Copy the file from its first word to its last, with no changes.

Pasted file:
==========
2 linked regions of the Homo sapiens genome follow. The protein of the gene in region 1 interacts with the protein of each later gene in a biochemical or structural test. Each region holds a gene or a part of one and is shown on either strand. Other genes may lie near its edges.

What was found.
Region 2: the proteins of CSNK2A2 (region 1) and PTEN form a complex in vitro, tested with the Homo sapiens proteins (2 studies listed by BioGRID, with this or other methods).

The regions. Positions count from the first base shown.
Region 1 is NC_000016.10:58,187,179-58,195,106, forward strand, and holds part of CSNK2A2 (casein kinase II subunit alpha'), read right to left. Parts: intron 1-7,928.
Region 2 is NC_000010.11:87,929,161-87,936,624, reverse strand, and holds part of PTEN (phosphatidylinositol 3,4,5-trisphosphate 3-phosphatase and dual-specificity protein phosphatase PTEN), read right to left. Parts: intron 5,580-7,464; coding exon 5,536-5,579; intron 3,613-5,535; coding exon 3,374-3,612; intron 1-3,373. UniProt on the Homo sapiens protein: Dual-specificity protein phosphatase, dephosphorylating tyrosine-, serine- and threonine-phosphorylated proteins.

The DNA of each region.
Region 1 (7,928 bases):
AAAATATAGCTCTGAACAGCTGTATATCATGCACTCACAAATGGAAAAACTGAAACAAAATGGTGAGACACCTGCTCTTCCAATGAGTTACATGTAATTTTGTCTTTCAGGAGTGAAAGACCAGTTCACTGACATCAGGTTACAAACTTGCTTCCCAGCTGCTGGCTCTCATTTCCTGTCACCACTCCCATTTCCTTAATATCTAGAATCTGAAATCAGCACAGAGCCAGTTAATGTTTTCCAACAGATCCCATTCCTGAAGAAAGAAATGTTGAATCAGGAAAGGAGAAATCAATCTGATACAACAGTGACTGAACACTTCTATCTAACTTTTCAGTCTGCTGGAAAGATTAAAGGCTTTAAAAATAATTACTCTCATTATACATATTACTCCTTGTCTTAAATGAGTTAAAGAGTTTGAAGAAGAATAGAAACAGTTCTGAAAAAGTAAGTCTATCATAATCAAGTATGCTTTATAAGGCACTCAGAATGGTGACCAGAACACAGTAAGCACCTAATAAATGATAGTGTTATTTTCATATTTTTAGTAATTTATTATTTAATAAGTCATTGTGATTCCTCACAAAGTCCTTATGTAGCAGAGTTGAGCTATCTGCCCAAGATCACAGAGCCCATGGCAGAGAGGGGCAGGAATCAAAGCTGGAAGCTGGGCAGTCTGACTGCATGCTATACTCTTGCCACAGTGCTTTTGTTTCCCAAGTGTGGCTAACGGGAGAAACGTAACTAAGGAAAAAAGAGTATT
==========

2 linked regions of the Homo sapiens genome follow. The protein of the gene in region 1 interacts with the protein of each later gene in a biochemical or structural test. Each region holds a gene or a part of one and is shown on either strand. Other genes may lie near its edges.

What was found.
Region 2: the proteins of CSNK2A2 (region 1) and PTEN form a complex in vitro, tested with the Homo sapiens proteins (2 studies listed by BioGRID, with this or other methods).

The regions. Positions count from the first base shown.
Region 1 is NC_000016.10:58,187,179-58,195,106, forward strand, and holds part of CSNK2A2 (casein kinase II subunit alpha'), read right to left. Parts: intron 1-7,928.
Region 2 is NC_000010.11:87,929,161-87,936,624, reverse strand, and holds part of PTEN (phosphatidylinositol 3,4,5-trisphosphate 3-phosphatase and dual-specificity protein phosphatase PTEN), read right to left. Parts: intron 5,580-7,464; coding exon 5,536-5,579; intron 3,613-5,535; coding exon 3,374-3,612; intron 1-3,373. UniProt on the Homo sapiens protein: Dual-specificity protein phosphatase, dephosphorylating tyrosine-, serine- and threonine-phosphorylated proteins.

The DNA of each region.
Region 1 (7,928 bases):
AAAATATAGCTCTGAACAGCTGTATATCATGCACTCACAAATGGAAAAACTGAAACAAAATGGTGAGACACCTGCTCTTCCAATGAGTTACATGTAATTTTGTCTTTCAGGAGTGAAAGACCAGTTCACTGACATCAGGTTACAAACTTGCTTCCCAGCTGCTGGCTCTCATTTCCTGTCACCACTCCCATTTCCTTAATATCTAGAATCTGAAATCAGCACAGAGCCAGTTAATGTTTTCCAACAGATCCCATTCCTGAAGAAAGAAATGTTGAATCAGGAAAGGAGAAATCAATCTGATACAACAGTGACTGAACACTTCTATCTAACTTTTCAGTCTGCTGGAAAGATTAAAGGCTTTAAAAATAATTACTCTCATTATACATATTACTCCTTGTCTTAAATGAGTTAAAGAGTTTGAAGAAGAATAGAAACAGTTCTGAAAAAGTAAGTCTATCATAATCAAGTATGCTTTATAAGGCACTCAGAATGGTGACCAGAACACAGTAAGCACCTAATAAATGATAGTGTTATTTTCATATTTTTAGTAATTTATTATTTAATAAGTCATTGTGATTCCTCACAAAGTCCTTATGTAGCAGAGTTGAGCTATCTGCCCAAGATCACAGAGCCCATGGCAGAGAGGGGCAGGAATCAAAGCTGGAAGCTGGGCAGTCTGACTGCATGCTATACTCTTGCCACAGTGCTTTTGTTTCCCAAGTGTGGCTAACGGGAGAAACGTAACTAAGGAAAAAAGAGTATT